Singer-songwriter Julia Barry speaks about feminist activism online and in music.
Forget sex, drugs, and rock ‘n roll. Julia Barry is a musician, but not that kind. For this WAM!er from Brooklyn, it’s more like feminism, web consulting, and jazz n’ blues. Or as she would say, “small groups, coffee and tea, and board games.” When she’s not fronting her self-titled band, writing music, directing rehearsal and planning tours, she’s “web consulting for progressive projects,” that we all know and love, such as She Writes and SPARK.
And right now, Julia Barry is fighting for you. Why? Because she just created an online petition against Facebook for their use of the “Promote” button, a new feature prompting Page owners to pay money in order to reach more followers. The button may seem insignificant but it affects all of us, whether we’re page owners or individual Facebook users. As her petition explains, the feature garners a reaction something like this: “Wait, what? I don’t see everything posted by Pages that I’ve Liked? And Fans of my Pages aren’t seeing all my posts? Nope. Not even close.”
“I want to keep Facebook accountable to its users,” Barry says of the site that claims that it is and always will be free of charge. As a musician, Barry knows that many Page owners, like us over here at WAM!, do not have entire marketing teams or endless resources to pool for advertising. But organizations that don’t pay money to “Promote” only reach a small percentage of followers, leading to a gap between Page activity and the audience it reaches. Top stories and “Shares” may only reach 7% of people who have liked a Page. Thus, the petition, “Keep Facebook open to all voices – Stop charging Page owners to update Fans.” According to Barry, “It’s a slippery slope: I’m fighting the slow commercialization of one of the most popular public spaces on the internet.” On June 25th, the petition reached 250 signatures. Today, it’s at 293. Barry is hoping that soon enough she’ll have 10,000.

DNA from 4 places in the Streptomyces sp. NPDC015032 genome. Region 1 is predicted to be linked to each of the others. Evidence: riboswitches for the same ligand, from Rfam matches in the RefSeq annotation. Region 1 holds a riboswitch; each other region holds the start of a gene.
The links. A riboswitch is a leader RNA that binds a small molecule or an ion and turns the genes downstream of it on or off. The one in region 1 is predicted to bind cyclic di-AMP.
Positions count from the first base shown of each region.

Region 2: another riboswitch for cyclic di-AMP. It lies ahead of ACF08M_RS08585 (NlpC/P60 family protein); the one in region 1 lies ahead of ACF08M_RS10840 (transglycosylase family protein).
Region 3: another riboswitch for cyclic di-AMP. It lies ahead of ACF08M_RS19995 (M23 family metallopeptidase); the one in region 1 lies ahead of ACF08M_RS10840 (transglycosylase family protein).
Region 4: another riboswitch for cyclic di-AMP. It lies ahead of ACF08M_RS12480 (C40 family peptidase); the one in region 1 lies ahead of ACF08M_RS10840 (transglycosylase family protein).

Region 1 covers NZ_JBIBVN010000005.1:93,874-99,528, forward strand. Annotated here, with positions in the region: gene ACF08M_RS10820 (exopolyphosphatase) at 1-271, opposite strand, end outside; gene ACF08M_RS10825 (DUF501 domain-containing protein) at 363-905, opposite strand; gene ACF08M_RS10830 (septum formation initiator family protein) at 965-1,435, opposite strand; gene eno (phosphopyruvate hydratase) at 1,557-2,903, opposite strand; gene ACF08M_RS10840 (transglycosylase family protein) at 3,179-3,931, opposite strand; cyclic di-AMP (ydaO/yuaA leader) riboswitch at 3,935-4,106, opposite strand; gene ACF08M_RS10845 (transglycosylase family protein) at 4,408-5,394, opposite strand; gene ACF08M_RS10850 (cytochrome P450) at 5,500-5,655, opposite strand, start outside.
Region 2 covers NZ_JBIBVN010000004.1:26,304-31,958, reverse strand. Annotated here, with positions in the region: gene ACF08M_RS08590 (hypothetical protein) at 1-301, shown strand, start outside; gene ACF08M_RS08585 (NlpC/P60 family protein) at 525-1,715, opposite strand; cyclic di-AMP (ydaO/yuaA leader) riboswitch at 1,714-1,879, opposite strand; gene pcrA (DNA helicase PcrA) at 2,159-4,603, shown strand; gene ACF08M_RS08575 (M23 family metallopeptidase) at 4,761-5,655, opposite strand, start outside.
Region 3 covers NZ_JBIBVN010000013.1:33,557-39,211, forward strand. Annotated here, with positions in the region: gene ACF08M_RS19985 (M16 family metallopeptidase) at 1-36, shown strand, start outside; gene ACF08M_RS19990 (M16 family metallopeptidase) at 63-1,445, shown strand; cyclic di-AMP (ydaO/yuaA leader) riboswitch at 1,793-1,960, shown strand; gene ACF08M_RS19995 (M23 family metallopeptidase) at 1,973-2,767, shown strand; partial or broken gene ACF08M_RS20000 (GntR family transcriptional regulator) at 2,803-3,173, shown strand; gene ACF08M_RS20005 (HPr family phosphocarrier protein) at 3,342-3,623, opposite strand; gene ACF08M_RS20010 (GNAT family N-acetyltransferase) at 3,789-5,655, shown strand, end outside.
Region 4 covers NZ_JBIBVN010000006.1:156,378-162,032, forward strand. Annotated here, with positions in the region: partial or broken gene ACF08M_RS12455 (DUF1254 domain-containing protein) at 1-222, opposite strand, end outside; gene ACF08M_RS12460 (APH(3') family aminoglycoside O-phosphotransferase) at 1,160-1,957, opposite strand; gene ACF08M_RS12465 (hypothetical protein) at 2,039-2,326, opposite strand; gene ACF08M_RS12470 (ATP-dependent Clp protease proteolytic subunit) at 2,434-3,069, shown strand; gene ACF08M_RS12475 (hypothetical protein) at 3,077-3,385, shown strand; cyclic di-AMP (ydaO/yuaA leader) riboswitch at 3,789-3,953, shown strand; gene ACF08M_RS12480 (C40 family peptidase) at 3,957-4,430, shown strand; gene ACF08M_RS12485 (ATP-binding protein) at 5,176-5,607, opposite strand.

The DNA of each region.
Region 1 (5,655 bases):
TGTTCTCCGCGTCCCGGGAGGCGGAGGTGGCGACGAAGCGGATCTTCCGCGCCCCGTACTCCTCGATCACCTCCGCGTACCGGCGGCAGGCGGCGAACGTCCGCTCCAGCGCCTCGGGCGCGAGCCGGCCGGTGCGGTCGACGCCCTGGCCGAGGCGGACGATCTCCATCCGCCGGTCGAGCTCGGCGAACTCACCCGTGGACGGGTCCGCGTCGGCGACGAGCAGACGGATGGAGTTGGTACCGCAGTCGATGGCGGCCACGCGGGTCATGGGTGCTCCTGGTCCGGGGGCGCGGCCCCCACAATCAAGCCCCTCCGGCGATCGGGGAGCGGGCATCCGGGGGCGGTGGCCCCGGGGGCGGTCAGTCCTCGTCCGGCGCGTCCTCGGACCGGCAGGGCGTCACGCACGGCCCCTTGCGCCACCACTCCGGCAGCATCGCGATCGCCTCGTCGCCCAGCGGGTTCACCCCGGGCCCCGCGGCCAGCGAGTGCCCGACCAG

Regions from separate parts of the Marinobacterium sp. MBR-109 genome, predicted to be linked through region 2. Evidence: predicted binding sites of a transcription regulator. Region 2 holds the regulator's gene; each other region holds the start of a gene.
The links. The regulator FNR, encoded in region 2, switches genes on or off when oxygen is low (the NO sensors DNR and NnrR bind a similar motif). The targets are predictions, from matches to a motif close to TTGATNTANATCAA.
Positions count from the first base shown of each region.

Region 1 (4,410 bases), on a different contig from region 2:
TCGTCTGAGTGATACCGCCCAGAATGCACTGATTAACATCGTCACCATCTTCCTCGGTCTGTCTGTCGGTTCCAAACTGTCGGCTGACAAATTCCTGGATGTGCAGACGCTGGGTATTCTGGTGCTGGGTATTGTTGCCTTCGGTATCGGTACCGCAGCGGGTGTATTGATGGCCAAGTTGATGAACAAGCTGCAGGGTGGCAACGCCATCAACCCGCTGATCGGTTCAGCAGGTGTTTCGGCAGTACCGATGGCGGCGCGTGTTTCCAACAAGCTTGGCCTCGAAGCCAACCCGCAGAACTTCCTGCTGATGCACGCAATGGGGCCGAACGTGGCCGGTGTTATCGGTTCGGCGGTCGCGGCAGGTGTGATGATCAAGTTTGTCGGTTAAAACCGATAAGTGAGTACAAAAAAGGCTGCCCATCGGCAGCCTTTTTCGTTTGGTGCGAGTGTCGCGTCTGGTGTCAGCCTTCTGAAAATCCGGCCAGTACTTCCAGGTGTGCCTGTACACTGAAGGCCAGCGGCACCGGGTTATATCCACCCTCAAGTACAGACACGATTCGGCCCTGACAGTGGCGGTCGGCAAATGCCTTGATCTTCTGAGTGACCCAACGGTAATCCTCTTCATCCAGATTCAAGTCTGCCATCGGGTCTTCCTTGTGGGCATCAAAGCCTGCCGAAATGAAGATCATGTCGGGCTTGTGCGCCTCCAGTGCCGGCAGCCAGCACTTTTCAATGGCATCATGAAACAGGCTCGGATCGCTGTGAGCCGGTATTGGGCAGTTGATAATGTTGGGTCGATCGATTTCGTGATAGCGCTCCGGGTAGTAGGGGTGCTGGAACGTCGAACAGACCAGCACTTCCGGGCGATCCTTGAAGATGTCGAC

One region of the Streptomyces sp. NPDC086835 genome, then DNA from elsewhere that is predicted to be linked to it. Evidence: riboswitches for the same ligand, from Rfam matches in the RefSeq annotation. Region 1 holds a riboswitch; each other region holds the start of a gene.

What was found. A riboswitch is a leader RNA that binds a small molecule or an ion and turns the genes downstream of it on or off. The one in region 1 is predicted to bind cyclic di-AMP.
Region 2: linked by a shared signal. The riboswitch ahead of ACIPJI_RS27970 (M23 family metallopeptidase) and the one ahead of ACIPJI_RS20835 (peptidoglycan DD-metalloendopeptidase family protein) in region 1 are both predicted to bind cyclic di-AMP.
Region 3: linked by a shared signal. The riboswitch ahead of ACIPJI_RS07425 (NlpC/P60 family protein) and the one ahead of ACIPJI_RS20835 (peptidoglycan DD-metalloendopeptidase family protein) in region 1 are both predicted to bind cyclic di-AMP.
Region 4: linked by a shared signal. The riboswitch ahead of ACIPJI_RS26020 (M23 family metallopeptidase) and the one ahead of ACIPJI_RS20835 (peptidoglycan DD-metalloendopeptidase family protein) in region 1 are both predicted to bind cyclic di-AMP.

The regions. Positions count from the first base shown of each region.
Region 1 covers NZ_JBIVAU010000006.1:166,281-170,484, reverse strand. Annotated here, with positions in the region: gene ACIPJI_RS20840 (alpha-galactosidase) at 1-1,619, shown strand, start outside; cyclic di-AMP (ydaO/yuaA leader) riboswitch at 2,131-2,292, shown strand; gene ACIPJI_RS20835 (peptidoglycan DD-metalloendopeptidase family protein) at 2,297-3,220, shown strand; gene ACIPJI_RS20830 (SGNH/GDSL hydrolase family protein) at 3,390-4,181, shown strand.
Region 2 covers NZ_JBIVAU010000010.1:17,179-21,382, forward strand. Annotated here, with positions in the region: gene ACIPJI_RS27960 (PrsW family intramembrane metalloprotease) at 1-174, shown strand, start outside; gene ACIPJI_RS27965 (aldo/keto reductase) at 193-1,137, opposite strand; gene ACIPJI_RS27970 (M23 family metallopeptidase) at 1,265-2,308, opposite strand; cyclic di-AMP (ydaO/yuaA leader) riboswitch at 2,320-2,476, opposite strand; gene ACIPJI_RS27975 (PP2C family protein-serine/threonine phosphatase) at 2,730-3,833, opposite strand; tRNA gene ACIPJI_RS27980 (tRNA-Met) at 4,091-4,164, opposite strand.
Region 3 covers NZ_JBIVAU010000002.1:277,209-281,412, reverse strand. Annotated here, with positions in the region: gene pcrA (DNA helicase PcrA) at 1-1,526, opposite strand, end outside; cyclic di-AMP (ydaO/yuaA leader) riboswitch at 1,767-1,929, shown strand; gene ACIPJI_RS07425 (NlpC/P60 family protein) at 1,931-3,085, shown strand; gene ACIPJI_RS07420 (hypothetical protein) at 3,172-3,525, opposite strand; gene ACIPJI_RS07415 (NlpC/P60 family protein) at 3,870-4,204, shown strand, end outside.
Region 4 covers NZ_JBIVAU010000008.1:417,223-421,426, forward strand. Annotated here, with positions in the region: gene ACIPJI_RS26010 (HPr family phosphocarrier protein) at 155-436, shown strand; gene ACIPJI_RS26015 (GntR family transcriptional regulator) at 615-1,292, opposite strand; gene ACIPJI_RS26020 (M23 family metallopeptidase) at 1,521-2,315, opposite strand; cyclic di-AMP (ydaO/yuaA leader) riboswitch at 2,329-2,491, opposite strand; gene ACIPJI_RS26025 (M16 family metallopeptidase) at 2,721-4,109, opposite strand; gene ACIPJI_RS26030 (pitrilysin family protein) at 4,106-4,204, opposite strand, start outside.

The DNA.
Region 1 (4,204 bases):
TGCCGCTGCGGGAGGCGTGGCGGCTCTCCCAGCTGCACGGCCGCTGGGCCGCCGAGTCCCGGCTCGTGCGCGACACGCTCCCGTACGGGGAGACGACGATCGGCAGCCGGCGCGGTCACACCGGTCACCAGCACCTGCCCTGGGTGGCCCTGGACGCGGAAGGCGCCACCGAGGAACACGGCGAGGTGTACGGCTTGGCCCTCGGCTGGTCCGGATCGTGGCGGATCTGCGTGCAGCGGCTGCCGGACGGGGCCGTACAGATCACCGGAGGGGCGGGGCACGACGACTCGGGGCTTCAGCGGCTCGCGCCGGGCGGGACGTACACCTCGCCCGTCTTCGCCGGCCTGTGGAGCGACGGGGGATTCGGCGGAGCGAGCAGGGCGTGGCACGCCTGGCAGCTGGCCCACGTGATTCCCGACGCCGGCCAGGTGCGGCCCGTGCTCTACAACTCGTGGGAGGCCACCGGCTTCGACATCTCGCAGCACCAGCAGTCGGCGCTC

When she’s not working on web activism, Barry is navigating her female and feminist identity in the male-dominated music industry, which definitely has its own challenges. “I try to create authentic and honest messages about women’s struggles and women’s rights or maintaining hope and imagining a healthier globe,” but “being a woman in a public space and saying that, for someone who is feminist, can become political awfully fast.” At times performing can invite sexist comments about her clothing or unfair treatment because of her higher-pitched voice. “I think people really mean well a lot of the time, but I’m inviting them to engage with my art, and the performance, and the performance space that I create when I’m on stage. Trying to conduct myself as a feminist in the industry is challenging.”
Even then, Barry says that one of the best parts about singing her own lyrics is that “I can say my own opinion without criticism, judgment, or debate. And I can say it in a nonconventional, nonconversational kind of way.” Even if she encounters sexism, singing “definitely is a way to come to voice with things I’m concerned about.” As a woman, being able to inhabit her body, own her performance space, and create true musical expression in a sexist world is pretty empowering.
Gender has also colored Barry’s experience in plenty of positive ways. “There are definitely less women around, but I have a male producer who completely supports me. Of course there are performers and producers who are very supportive and equally hardworking, collaborative.” For Barry, one colleague in particular stood out. “I was impressed with the woman who engineered my album and that she was working in a studio where she was the only woman. She’s the one tweaking the knobs and doing the technical job. Usually, you’d walk into a studio and there would be a woman behind the front counter greeting you and it’s the guys who are setting up the mics and recording and using Pro Tools. There’s usually not too many women there. I just loved the fact that it wasn’t a big deal that she was a woman. They hired her because she’s talented and does an amazing job. And her colleagues treated her with the utmost respect.”
When asked if she has any advice for other young women in the industry, Julia offered: “Be authentic. Be strong, and don’t give up. And email me.” And sign her Facebook petition. And while you do that, listen to some of her sweeeeet harmonies.